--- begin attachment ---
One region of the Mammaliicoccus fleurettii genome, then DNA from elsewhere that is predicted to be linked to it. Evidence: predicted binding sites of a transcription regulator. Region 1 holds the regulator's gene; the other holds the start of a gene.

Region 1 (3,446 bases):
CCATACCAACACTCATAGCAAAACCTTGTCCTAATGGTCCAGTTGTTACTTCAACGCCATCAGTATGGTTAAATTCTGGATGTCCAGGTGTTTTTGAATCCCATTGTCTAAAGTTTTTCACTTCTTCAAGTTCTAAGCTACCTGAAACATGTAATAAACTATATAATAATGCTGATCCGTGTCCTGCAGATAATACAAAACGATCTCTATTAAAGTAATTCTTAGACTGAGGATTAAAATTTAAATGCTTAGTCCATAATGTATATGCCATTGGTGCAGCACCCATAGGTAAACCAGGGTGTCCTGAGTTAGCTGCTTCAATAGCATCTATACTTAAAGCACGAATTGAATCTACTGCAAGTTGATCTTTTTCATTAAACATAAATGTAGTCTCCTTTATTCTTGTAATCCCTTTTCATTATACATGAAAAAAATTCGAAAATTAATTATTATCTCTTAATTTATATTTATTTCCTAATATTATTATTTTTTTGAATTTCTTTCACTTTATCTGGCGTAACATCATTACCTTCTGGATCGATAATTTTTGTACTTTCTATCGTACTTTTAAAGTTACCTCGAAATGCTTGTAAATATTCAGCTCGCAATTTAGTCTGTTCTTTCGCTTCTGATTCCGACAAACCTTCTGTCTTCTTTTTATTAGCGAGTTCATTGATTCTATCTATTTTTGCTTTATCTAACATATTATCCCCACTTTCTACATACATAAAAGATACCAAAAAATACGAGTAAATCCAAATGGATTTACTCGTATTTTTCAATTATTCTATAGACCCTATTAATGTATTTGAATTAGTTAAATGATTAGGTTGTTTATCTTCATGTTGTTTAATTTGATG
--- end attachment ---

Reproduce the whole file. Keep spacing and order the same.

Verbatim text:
One region of the Mammaliicoccus fleurettii genome, then DNA from elsewhere that is predicted to be linked to it. Evidence: predicted binding sites of a transcription regulator. Region 1 holds the regulator's gene; the other holds the start of a gene.

Region 1 (3,446 bases):
CCATACCAACACTCATAGCAAAACCTTGTCCTAATGGTCCAGTTGTTACTTCAACGCCATCAGTATGGTTAAATTCTGGATGTCCAGGTGTTTTTGAATCCCATTGTCTAAAGTTTTTCACTTCTTCAAGTTCTAAGCTACCTGAAACATGTAATAAACTATATAATAATGCTGATCCGTGTCCTGCAGATAATACAAAACGATCTCTATTAAAGTAATTCTTAGACTGAGGATTAAAATTTAAATGCTTAGTCCATAATGTATATGCCATTGGTGCAGCACCCATAGGTAAACCAGGGTGTCCTGAGTTAGCTGCTTCAATAGCATCTATACTTAAAGCACGAATTGAATCTACTGCAAGTTGATCTTTTTCATTAAACATAAATGTAGTCTCCTTTATTCTTGTAATCCCTTTTCATTATACATGAAAAAAATTCGAAAATTAATTATTATCTCTTAATTTATATTTATTTCCTAATATTATTATTTTTTTGAATTTCTTTCACTTTATCTGGCGTAACATCATTACCTTCTGGATCGATAATTTTTGTACTTTCTATCGTACTTTTAAAGTTACCTCGAAATGCTTGTAAATATTCAGCTCGCAATTTAGTCTGTTCTTTCGCTTCTGATTCCGACAAACCTTCTGTCTTCTTTTTATTAGCGAGTTCATTGATTCTATCTATTTTTGCTTTATCTAACATATTATCCCCACTTTCTACATACATAAAAGATACCAAAAAATACGAGTAAATCCAAATGGATTTACTCGTATTTTTCAATTATTCTATAGACCCTATTAATGTATTTGAATTAGTTAAATGATTAGGTTGTTTATCTTCATGTTGTTTAATTTGATG